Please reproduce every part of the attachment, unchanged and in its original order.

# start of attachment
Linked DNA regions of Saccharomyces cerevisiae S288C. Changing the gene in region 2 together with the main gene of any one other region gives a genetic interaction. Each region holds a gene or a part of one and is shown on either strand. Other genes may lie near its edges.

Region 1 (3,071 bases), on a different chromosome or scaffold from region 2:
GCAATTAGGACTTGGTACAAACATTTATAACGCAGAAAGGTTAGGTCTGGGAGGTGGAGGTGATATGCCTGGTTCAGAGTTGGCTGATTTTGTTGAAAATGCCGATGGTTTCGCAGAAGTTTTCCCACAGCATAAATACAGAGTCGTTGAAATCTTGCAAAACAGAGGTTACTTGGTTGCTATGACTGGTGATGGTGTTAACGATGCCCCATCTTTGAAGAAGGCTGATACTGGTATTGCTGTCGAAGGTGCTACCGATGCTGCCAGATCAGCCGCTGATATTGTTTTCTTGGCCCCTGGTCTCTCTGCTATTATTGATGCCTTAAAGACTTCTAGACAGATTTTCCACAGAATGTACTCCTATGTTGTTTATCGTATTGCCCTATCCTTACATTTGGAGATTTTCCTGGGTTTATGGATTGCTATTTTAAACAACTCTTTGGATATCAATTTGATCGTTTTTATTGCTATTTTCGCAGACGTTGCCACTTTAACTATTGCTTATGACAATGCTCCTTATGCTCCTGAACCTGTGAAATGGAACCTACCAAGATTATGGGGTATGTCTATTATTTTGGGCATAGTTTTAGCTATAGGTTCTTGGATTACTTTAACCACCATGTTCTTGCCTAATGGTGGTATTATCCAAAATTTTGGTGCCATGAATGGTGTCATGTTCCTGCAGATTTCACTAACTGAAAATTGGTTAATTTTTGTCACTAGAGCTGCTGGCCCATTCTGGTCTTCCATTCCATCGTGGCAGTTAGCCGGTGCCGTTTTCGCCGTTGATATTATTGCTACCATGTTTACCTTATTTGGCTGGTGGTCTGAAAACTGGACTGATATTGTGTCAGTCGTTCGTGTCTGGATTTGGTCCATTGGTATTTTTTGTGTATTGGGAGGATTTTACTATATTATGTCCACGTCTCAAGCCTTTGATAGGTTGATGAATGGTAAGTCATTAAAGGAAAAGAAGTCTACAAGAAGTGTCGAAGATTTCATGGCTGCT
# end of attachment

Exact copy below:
Linked DNA regions of Saccharomyces cerevisiae S288C. Changing the gene in region 2 together with the main gene of any one other region gives a genetic interaction. Each region holds a gene or a part of one and is shown on either strand. Other genes may lie near its edges.

Region 1 (3,071 bases), on a different chromosome or scaffold from region 2:
GCAATTAGGACTTGGTACAAACATTTATAACGCAGAAAGGTTAGGTCTGGGAGGTGGAGGTGATATGCCTGGTTCAGAGTTGGCTGATTTTGTTGAAAATGCCGATGGTTTCGCAGAAGTTTTCCCACAGCATAAATACAGAGTCGTTGAAATCTTGCAAAACAGAGGTTACTTGGTTGCTATGACTGGTGATGGTGTTAACGATGCCCCATCTTTGAAGAAGGCTGATACTGGTATTGCTGTCGAAGGTGCTACCGATGCTGCCAGATCAGCCGCTGATATTGTTTTCTTGGCCCCTGGTCTCTCTGCTATTATTGATGCCTTAAAGACTTCTAGACAGATTTTCCACAGAATGTACTCCTATGTTGTTTATCGTATTGCCCTATCCTTACATTTGGAGATTTTCCTGGGTTTATGGATTGCTATTTTAAACAACTCTTTGGATATCAATTTGATCGTTTTTATTGCTATTTTCGCAGACGTTGCCACTTTAACTATTGCTTATGACAATGCTCCTTATGCTCCTGAACCTGTGAAATGGAACCTACCAAGATTATGGGGTATGTCTATTATTTTGGGCATAGTTTTAGCTATAGGTTCTTGGATTACTTTAACCACCATGTTCTTGCCTAATGGTGGTATTATCCAAAATTTTGGTGCCATGAATGGTGTCATGTTCCTGCAGATTTCACTAACTGAAAATTGGTTAATTTTTGTCACTAGAGCTGCTGGCCCATTCTGGTCTTCCATTCCATCGTGGCAGTTAGCCGGTGCCGTTTTCGCCGTTGATATTATTGCTACCATGTTTACCTTATTTGGCTGGTGGTCTGAAAACTGGACTGATATTGTGTCAGTCGTTCGTGTCTGGATTTGGTCCATTGGTATTTTTTGTGTATTGGGAGGATTTTACTATATTATGTCCACGTCTCAAGCCTTTGATAGGTTGATGAATGGTAAGTCATTAAAGGAAAAGAAGTCTACAAGAAGTGTCGAAGATTTCATGGCTGCT